• Accelerate provision of access to clean water through bulk and reticulation projects. 

• Accelerate provision of access to electricity and improving the sustainability of access through 
the refurbishment of key infrastructure. 

• Expand the collection and use of date on the condition of municipal roads. 

• Increase the number of interns with infrastructure-related skills. The following table gives a 
breakdown of the various operating grants and subsidies allocated to the municipality over 
the medium term: 


Page 18 of 157 


Abaqulusi Municipality 


Draft 2020/21 Annual Budget and MTREF 


Table 3 Operating Transfers and Grant Receipts - SA18 - Transfer & Grant Receipts 


KZN263 Abaqulusi - Supporting Table SA18 Transfers and grant receipts 


Description 

Ref 

2016/17 

2017/18 

2018/19 

Current Year 2019/20 

2020/21 Medium Term Revenue & Expenditure Framework 

R thousand 


Audited 

Outcome 

Audited 

Outcome 

Audited 

Outcome 

Original 

Budget 

Adjusted 

Budget 

Full Year 
Forecast 

Budget Year 
2020/21 

Budget Year +1 
2021/22 

Budget Year +2 
2022/23 

RECEIPTS: 

1,2 










Operating Transfers and Grants 











National Government: 


129 913 

135 462 

150 041 

172 970 

172 970 

172 970 

176191 

190168 

200 206 

Local Government Equitable Share 


106 890 

117 257 

130 276 

148 281 

148 281 

148 281 

160 312 

173368 

185 006 

Finance Management 


1 625 

1 700 

1 770 

2 235 

2 235 

2 235 

2 600 

2 800 

3 200 

Municipal Systems Improvement 


- 

- 

1 700 

1 800 

1 800 

1 800 

- 

- 

- 

Integrated National Electrification Programme 


20 000 

15 000 

15 000 

19 000 

19 000 

19 000 

11 448 

14 000 

12 000 

EPWP Incentive 


1 398 

1 505 

1 295 

1 654 

1 654 

1 654 

1 831 

- 

- 

Other transfers/grants [insert description]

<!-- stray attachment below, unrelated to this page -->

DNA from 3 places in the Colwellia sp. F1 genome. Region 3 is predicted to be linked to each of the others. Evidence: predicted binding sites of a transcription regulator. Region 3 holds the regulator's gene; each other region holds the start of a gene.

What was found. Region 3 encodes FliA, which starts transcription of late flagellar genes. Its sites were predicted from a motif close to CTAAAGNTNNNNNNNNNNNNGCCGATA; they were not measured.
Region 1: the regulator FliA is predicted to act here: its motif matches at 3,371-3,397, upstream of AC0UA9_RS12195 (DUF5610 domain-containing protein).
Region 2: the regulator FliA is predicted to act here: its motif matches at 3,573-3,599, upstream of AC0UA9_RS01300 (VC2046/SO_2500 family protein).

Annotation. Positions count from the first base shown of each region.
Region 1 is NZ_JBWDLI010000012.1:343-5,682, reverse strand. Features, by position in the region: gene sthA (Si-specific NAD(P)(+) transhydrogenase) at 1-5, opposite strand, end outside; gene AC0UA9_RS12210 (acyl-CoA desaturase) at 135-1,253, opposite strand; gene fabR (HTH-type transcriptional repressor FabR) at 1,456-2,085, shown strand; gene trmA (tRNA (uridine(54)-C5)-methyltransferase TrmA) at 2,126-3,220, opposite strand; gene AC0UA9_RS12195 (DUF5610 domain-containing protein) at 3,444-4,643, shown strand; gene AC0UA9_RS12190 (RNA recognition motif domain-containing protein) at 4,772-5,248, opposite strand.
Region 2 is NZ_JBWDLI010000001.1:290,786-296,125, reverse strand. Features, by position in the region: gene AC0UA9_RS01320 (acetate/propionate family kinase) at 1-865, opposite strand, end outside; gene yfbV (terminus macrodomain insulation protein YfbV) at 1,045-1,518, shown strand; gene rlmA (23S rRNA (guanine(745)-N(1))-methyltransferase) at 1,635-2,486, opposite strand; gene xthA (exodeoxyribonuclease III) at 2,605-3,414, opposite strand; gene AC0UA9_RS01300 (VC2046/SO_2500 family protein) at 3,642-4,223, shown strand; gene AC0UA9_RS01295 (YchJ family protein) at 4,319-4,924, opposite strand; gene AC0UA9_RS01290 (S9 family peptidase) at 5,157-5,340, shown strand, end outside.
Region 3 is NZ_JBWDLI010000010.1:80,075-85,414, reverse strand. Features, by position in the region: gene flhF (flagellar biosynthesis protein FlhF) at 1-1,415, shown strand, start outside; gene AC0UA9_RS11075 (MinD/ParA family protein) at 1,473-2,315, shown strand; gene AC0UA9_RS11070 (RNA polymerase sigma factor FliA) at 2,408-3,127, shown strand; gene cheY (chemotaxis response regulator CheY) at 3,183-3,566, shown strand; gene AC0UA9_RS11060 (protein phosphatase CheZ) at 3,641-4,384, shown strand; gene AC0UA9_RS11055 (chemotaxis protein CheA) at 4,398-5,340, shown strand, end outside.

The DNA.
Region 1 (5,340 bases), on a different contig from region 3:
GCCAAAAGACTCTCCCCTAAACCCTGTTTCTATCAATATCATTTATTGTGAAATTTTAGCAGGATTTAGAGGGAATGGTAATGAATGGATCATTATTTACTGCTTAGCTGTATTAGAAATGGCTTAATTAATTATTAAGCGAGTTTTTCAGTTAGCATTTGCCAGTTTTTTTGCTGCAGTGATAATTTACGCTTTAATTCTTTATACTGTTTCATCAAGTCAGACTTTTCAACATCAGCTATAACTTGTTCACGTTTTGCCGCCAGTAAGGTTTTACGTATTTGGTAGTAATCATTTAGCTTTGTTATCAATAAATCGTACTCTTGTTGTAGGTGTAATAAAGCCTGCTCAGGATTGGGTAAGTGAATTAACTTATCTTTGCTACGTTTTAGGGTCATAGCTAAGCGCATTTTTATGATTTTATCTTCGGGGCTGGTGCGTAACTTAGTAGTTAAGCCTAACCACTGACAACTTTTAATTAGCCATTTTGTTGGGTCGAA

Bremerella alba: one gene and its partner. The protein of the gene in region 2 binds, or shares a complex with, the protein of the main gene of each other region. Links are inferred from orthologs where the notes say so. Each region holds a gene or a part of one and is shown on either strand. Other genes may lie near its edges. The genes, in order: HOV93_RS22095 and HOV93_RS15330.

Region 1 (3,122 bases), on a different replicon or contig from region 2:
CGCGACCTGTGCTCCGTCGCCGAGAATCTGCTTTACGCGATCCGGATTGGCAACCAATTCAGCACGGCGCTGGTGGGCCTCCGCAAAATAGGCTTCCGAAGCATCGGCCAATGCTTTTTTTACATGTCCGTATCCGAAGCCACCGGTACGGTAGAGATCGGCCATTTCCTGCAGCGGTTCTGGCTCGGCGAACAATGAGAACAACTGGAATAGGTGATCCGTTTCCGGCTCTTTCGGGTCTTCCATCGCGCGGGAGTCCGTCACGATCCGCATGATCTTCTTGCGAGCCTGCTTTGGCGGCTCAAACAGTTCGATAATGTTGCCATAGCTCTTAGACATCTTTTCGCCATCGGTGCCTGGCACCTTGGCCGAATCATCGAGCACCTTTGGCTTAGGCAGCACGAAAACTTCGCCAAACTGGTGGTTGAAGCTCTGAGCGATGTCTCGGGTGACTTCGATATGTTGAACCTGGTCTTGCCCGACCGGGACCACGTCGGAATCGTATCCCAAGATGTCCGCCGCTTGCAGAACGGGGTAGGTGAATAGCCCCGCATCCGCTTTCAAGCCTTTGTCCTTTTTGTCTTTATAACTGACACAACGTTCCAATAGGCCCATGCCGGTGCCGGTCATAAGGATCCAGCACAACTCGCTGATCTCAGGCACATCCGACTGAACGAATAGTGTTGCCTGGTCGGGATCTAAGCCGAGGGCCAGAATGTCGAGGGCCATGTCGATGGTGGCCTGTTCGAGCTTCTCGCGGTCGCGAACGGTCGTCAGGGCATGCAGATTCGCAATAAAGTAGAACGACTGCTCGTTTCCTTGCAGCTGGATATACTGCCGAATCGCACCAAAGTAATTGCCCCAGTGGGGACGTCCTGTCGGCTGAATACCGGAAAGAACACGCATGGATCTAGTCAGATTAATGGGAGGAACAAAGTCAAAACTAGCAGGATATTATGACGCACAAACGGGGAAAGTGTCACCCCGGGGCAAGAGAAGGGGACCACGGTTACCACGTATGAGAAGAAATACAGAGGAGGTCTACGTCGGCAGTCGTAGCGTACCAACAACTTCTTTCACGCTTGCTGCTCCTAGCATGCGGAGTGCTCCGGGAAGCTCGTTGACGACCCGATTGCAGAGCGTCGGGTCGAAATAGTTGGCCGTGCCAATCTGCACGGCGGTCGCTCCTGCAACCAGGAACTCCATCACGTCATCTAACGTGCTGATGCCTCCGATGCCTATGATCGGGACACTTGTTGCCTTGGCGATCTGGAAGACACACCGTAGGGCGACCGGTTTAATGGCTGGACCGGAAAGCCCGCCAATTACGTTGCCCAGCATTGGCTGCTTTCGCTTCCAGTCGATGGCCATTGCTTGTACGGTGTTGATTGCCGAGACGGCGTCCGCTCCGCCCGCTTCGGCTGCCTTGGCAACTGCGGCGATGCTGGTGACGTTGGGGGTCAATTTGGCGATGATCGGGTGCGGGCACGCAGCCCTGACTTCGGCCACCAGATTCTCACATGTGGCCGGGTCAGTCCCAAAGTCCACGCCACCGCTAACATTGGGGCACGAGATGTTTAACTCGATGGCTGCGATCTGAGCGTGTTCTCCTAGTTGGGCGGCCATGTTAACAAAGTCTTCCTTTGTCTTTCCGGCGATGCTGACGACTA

Provincial Government: 


4 068 

4 052 

4111 

5 503 

5 503 

5 503 

_ 

. 

. 

Sport and Recreation 




50 







Arts & Culture - Museum 


175 

183 


202 

202 

202 




Arts & Culture - Library - Provincial 


3 714 

2 963 

3111 

4 284 

4 284 

4 284 




Arts & Culture - Library - Community Centre 


179 

906 

950 

1 017 

1 017 

1 017 




District Municipality: 


_ 

_ 

_ 

_ 

. 

. 

_ 

. 

. 

[insert description] 











Other grant providers: 


_ 

_ 

_ 

. 

. 

. 

. 

. 

. 

[insert description] 











Total Operating Transfers and Grants 

5 

133 981 

139 514 

154152 

178473 

178 473 

178 473 

176191 

190168 

200 206 

Caoital Transfers and Grants 











National Government: 


30155 

37 740 

36 434 

37135 

37135 

37135 

36 904 

39 894 

42 082 

Municipal Infrastructure Grant (MIG) 


30155 

37 740 

36 434 

37135 

37135 

37135 

36 904 

39 894 

42 082 


Page 19 of 157 































Abaqulusi Municipality 


Draft 2020/21 Annual Budget and MTREF 


Other capital transfers/grants [insert desc] 











Provincial Government: 


_ 

_ 

_ 

. 

_ 

. 

_ 

„ 

. 

Other capital transfers/grants [insert 
description] 











District Municipality: 


„ 

_ 

_ 

. 

. 

. 

. 

. 

. 

[insert description] 











Other grant providers: 


_ 

_ 

_ 

_ 

_ 

_ 

_ 

_ 

_ 

[insert description] 











Total Capital Transfers and Grants 

5 

30155 

37 740 

36 434 

37135 

37135 

37135 

36 904 

39 894 

42 082 

TOTAL RECEIPTS OF TRANSFERS & GRANTS 


164136 

177 254 

190 586 

215 608 

215 608 

215 608 

213 095 

230 062 

242 288 


Page 20 of 157 
























Abaqulusi Municipality 


Draft 2020/21 Annual Budget and MTREF 


Tariff-setting is a pivotal and strategic part of the compilation of any budget. When rates, tariffs and 
other charges were revised, local economic conditions, input costs and the affordability of services 
were taken into account to ensure the financial sustainability of the Municipality. 

National Treasury continues to encourage municipalities to keep increases in rates, tariffs and other 
charges as low as possible. The municipality must however take into account the labour and other